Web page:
Stephen Kim - Barclays

Okay. So, okay, that’s fine. I guess, my second question relates to the company’s longer term strategy. I mean, obviously in the past, this was the company that made a real mark, I would say on investors minds in terms of being able to -- at the midpoint to the latter part of the cycle, alter the way once you deploy capital and make that very different from the rest of your peers by allocating a certain amount, like share repurchases for example.

Larry Nicholson

I’m curious as to how in this rather peculiar up cycle, you would monitor and thereby -- what next you would monitor to help you access when we’ve reached the appropriate points with return to some strategy like that. Would you be looking for momentum in terms of sales per community? Would it be when your margin on growth side gets add to some kind of historical level that you felt is near peak? What exactly is it? Is it volume? What metrics are you looking at to sort of gauge where we are in the cycle?

Gordon Milne

Yeah. I think there is a couple of things on that. When we were buying shares back, a significant amount in 2004, ‘05, ‘06, even in early 2007, it was accretive to earnings to buyback. So when we looked at on the margin, more land deals or buying shares back, I think we spent two-thirds of our money buying more land and one-third buying shares back because at some point, it was more accretive to buy the shares than to buy the land. And it kind of stopped us from being really aggressive and paying really high prices for land at some point.

I think in early part of the recovery here, we are finding what we think are fantastic opportunities to grow the business on the land side. And I don’t see the same ability to make earnings accretive at this point but buying shares back more than buying land. And so, I think it’s certainly something we think about but I think right now the focus is really on growing the business than to buying shares back.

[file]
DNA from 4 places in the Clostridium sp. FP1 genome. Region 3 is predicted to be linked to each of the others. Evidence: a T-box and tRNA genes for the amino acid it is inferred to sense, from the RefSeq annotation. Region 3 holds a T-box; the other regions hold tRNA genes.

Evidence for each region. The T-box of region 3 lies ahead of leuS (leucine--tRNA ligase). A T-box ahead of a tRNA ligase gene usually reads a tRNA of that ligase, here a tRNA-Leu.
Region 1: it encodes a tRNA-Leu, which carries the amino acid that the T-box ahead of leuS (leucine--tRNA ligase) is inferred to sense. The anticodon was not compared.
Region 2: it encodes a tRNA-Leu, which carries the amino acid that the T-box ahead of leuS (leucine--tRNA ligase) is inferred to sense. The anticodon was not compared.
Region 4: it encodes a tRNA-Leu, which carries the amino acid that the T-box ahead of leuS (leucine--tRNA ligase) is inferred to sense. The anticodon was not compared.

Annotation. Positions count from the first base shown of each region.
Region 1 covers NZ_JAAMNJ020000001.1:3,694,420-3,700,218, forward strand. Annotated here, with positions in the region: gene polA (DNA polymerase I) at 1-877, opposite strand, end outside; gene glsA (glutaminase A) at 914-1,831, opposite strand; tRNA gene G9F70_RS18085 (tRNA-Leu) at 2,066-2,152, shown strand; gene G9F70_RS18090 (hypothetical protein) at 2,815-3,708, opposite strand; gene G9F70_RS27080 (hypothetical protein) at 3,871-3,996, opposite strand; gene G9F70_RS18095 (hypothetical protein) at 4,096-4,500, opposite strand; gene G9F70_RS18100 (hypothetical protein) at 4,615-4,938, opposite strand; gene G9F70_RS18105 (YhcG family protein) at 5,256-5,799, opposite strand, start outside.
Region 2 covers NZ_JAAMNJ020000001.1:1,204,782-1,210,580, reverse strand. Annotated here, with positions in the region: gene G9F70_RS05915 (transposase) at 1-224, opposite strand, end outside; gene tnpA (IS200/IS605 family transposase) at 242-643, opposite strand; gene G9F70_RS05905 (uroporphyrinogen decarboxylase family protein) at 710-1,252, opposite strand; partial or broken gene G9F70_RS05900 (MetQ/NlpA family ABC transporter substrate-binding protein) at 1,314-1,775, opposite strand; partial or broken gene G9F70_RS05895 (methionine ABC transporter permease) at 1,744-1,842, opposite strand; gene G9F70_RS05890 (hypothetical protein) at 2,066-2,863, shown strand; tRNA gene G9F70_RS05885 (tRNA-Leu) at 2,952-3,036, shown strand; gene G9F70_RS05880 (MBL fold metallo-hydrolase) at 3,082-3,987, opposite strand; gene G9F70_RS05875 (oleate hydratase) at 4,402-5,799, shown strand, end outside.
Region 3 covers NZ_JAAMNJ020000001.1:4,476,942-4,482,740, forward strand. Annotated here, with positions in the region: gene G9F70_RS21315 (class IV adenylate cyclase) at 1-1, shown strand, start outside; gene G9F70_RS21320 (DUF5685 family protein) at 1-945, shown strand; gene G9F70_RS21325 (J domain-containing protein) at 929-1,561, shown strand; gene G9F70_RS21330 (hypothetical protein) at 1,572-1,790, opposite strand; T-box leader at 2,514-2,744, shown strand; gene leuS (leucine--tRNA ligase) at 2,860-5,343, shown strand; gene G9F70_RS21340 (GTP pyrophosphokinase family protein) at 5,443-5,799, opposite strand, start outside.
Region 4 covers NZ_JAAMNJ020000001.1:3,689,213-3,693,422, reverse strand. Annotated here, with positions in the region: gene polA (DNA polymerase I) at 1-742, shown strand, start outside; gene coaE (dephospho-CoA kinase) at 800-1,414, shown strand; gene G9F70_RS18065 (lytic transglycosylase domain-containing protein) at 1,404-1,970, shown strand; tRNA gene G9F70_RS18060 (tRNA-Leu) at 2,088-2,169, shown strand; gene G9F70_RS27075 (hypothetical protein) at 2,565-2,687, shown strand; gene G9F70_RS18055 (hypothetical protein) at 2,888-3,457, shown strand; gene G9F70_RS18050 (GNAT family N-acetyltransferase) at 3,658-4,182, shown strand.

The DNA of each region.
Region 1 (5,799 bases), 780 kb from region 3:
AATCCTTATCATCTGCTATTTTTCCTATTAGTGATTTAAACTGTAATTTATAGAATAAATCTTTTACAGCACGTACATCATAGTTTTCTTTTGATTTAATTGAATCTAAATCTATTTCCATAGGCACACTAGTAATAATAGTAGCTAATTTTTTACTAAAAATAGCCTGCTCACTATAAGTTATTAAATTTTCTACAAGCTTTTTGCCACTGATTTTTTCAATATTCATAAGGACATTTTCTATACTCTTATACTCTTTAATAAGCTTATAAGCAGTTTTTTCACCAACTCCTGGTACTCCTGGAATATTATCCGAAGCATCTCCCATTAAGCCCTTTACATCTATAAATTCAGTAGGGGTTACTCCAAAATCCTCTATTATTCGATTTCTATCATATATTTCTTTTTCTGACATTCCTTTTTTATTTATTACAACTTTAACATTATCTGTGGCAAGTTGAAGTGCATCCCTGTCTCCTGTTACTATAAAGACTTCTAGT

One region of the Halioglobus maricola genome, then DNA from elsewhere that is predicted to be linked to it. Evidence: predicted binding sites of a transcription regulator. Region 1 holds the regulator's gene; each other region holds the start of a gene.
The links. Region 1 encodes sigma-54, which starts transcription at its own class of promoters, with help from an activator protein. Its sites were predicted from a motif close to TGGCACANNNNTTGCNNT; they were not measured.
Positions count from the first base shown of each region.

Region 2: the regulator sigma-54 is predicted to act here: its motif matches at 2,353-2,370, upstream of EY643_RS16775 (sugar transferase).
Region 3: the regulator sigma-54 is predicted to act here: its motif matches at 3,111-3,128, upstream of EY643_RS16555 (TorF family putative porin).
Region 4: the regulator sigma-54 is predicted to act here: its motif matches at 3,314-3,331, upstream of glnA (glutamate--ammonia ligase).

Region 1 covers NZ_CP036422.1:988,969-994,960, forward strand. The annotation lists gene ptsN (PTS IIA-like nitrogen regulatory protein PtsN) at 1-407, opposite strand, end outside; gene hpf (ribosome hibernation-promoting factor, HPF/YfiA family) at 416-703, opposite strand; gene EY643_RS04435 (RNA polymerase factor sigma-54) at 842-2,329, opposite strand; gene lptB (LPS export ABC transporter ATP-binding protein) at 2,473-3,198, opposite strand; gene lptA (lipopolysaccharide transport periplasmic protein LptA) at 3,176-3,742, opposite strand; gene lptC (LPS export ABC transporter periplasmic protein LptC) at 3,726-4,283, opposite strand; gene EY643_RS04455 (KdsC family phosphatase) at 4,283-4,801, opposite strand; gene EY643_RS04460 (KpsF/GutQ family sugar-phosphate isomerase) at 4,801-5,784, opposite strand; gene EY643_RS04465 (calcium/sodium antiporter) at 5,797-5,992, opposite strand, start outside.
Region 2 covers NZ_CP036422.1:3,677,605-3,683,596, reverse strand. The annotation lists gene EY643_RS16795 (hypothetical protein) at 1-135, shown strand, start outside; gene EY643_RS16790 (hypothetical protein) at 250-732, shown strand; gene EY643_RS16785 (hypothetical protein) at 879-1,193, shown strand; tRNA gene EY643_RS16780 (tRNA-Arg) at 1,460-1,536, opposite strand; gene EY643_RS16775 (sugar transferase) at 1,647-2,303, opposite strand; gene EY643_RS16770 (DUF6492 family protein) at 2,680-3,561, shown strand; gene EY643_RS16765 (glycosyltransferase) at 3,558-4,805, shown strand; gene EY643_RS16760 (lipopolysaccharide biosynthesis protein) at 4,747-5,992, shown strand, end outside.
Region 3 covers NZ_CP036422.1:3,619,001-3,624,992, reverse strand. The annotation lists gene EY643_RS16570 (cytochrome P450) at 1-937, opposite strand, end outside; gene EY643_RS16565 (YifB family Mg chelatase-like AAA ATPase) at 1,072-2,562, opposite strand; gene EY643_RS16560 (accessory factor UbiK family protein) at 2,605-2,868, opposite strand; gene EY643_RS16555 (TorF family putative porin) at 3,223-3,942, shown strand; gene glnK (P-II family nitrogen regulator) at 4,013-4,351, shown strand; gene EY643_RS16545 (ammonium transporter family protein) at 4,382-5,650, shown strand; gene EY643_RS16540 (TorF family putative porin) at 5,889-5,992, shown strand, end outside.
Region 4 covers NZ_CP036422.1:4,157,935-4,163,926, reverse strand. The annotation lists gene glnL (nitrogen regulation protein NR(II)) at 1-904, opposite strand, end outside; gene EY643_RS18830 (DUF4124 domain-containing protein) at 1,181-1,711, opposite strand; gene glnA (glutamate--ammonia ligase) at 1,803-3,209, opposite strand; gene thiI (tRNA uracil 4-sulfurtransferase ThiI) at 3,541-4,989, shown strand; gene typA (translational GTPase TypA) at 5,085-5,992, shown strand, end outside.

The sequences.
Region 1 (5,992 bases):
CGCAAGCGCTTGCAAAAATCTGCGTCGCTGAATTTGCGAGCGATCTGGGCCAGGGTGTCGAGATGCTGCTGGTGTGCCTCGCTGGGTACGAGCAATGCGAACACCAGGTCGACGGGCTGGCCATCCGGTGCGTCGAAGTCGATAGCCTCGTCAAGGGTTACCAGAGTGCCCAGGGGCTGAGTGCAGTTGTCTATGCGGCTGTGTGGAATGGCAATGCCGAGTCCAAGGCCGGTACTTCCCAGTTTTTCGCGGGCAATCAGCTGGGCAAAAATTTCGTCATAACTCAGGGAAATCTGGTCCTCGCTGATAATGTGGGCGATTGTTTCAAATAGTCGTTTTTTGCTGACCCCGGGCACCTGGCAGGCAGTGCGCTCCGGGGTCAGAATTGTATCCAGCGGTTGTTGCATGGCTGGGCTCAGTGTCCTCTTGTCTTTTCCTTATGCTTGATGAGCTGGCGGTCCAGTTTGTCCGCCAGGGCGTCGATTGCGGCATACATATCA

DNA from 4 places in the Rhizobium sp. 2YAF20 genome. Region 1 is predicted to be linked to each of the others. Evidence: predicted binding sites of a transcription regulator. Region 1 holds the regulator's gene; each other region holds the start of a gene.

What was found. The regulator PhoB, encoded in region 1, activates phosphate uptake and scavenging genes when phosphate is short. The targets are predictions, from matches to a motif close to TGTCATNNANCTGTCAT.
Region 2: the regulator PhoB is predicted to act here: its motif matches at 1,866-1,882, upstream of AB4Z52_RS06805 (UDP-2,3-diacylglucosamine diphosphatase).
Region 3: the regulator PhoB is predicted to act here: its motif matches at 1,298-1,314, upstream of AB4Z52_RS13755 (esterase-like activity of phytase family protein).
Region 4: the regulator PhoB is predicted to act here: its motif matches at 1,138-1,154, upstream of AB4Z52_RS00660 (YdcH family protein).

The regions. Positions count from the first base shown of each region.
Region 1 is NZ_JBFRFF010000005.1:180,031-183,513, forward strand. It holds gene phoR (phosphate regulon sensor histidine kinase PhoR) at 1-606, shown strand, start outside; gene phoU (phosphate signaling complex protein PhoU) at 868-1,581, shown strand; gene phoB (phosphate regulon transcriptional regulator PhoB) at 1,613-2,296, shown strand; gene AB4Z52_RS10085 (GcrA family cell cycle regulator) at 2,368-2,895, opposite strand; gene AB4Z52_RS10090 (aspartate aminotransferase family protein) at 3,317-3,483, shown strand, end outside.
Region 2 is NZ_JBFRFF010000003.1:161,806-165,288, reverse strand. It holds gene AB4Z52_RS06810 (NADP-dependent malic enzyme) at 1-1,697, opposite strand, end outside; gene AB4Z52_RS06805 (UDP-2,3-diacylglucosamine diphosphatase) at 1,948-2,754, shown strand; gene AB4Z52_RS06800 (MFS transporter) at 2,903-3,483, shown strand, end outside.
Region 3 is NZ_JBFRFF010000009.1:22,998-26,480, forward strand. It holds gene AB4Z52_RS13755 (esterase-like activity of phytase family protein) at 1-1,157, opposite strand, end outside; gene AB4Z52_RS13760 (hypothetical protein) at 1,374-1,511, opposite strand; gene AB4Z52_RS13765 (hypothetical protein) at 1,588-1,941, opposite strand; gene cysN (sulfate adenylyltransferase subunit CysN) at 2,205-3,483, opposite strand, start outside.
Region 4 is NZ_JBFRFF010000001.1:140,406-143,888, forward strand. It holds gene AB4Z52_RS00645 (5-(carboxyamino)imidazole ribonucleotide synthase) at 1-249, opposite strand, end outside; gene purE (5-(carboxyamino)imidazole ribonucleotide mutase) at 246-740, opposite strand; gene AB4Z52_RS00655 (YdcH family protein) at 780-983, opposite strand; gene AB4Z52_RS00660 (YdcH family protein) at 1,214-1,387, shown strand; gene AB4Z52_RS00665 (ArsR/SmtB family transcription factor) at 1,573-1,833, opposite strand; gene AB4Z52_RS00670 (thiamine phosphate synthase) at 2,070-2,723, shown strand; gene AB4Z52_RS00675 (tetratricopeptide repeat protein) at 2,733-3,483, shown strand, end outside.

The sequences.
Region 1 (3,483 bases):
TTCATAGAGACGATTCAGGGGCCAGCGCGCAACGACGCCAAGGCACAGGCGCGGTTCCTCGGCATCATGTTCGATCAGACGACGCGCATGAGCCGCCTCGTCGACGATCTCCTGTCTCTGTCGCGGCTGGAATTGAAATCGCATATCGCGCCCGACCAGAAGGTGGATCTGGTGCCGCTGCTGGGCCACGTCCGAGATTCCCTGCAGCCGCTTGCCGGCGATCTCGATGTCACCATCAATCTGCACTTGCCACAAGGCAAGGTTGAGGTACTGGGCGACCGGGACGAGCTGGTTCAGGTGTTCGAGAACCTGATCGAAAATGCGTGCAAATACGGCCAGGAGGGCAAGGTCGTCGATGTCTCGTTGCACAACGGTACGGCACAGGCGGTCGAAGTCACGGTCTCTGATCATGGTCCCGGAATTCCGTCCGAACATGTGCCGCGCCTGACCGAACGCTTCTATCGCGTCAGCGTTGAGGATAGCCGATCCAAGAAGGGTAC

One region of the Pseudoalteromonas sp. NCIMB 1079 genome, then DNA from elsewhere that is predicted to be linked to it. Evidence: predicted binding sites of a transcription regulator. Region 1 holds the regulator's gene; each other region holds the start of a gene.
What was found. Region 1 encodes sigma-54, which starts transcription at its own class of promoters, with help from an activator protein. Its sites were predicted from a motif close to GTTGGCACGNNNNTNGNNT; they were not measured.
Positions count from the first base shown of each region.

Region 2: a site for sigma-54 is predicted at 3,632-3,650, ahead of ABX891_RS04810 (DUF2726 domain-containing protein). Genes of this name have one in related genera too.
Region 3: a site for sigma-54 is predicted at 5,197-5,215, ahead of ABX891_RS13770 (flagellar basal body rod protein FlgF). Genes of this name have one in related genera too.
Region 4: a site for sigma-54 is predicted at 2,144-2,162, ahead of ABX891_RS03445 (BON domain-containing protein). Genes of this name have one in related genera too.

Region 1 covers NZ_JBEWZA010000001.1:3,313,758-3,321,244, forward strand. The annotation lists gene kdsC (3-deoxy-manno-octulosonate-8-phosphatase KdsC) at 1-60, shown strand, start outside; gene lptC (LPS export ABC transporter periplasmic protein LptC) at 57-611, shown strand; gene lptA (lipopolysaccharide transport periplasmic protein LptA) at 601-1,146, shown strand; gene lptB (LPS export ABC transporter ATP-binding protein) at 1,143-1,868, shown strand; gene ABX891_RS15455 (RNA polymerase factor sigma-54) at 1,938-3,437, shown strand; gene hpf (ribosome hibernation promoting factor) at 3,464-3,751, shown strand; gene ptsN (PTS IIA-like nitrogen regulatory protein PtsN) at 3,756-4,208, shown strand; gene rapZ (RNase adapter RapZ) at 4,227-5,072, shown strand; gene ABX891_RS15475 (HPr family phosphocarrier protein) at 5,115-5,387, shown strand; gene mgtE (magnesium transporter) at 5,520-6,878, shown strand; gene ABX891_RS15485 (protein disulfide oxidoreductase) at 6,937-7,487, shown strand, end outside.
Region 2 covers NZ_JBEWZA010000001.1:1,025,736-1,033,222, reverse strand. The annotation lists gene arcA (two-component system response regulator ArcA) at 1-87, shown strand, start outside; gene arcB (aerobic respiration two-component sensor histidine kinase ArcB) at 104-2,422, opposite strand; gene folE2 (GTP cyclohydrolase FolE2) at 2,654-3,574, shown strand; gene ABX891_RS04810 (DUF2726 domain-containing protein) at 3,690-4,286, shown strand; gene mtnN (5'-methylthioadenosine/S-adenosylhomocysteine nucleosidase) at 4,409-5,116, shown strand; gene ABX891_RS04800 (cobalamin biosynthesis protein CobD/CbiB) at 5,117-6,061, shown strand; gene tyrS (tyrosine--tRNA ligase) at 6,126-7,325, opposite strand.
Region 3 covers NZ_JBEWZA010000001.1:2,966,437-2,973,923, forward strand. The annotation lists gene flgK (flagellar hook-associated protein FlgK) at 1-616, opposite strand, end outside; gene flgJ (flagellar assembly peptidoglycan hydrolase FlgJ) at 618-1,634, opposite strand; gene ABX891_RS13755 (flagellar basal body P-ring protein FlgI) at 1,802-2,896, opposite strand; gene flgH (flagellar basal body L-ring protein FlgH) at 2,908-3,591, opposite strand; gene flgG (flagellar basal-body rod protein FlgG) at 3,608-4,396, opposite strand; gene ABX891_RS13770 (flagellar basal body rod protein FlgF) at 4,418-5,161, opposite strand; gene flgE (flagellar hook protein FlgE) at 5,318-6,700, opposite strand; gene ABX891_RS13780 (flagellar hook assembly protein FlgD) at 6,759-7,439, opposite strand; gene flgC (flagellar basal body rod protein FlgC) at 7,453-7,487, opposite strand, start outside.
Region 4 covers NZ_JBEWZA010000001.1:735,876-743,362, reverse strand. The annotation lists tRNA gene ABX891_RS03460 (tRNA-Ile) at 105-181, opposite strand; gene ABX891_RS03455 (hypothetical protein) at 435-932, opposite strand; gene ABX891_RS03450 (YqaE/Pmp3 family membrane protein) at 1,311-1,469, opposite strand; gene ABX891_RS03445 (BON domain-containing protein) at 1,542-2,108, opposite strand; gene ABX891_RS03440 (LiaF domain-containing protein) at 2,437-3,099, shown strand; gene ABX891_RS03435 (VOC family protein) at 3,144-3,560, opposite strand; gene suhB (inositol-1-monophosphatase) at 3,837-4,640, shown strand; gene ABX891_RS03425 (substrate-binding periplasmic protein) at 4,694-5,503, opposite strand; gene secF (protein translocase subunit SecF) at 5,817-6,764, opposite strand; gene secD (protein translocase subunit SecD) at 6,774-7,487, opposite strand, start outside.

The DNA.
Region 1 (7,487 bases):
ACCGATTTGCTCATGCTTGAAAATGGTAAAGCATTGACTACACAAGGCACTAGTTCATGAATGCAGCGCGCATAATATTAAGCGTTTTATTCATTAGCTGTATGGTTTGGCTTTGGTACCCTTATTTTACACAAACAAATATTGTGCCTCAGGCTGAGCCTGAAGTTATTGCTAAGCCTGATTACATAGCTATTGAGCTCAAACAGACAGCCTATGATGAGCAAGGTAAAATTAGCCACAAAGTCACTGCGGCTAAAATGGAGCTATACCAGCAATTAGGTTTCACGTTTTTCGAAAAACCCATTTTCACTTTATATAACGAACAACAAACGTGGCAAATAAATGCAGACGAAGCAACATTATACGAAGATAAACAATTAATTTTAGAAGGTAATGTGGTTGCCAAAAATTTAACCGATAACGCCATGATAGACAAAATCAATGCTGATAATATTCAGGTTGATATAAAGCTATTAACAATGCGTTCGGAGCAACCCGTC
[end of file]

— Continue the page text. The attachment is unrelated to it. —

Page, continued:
Stephen Kim - Barclays

Great. Thanks very much.

Operator

Thank you. And our next question comes from the David Goldberg from UBS.

David Goldberg - UBS

Thanks. Good morning, everybody. Nice quarter.

Larry Nicholson

Thanks, Dave.

David Goldberg - UBS

My first question, Larry, in the prepared remarks you indicated a greater percentage of land position was being controlled through options. And it sounded almost as though were kind of signaling that it was getting easier to buy options that you were finding more opportunities to buy options. Am I misreading that, is that not the kind of take we are supposed to have?

Larry Nicholson

No. I think the point we are trying to make is because I don’t think it’s getting easier to buy options and I’m sure you’ve heard, most of the builders talk about it. I just think -- I think our people have done a tremendous job based on relationships and their negotiating skills to get deals that might have not been there as option deal. Two options deals, we are not paying for them because I know everybody says, well done, you paid more. No, we are not paying more to meet the hurdle rates. I just think we’ve got a better job than we are more focused on it.

David Goldberg - UBS

So, it’s fair to think that that you guys are doing a better job but there is not more options deals. You guys are just doing a better job negotiating toward options deals that we would look at it.

Larry Nicholson

Yeah.

David Goldberg - UBS

Okay. Great. And then my second question is a follow-up, I wanted to kind of ask the question that Adam asked earlier, but maybe in a little bit different way. He asked about the M&A and your guys’ attitude towards M&A. And I guess the way that I wanted to think about little bit was private builders and how they are thinking about selling up at this point.

Obviously, we are in running market. Everybody has some great confidence that there's nothing that can stop the housing markets or at least, there isn’t much you can stop the housing market for the next 9 to 12 months. And I’m trying to get an idea if you're seeing that influence the behavior of private builders that are coming to table looking to sell?

Larry Nicholson

So, I think the biggest opportunity with an acquisition of private builders is their limited ability to get capital and where that can’t grow. So they hit a point where they got to go out and the cost of that gets extremely expensive. So, I mean I think the publics just have such a huge advantage today against the private guys. But I think there's a lot of room out there that are interested in doing something and don't see that. They can get construction, for instance. They can’t get acquisition financing and development financing.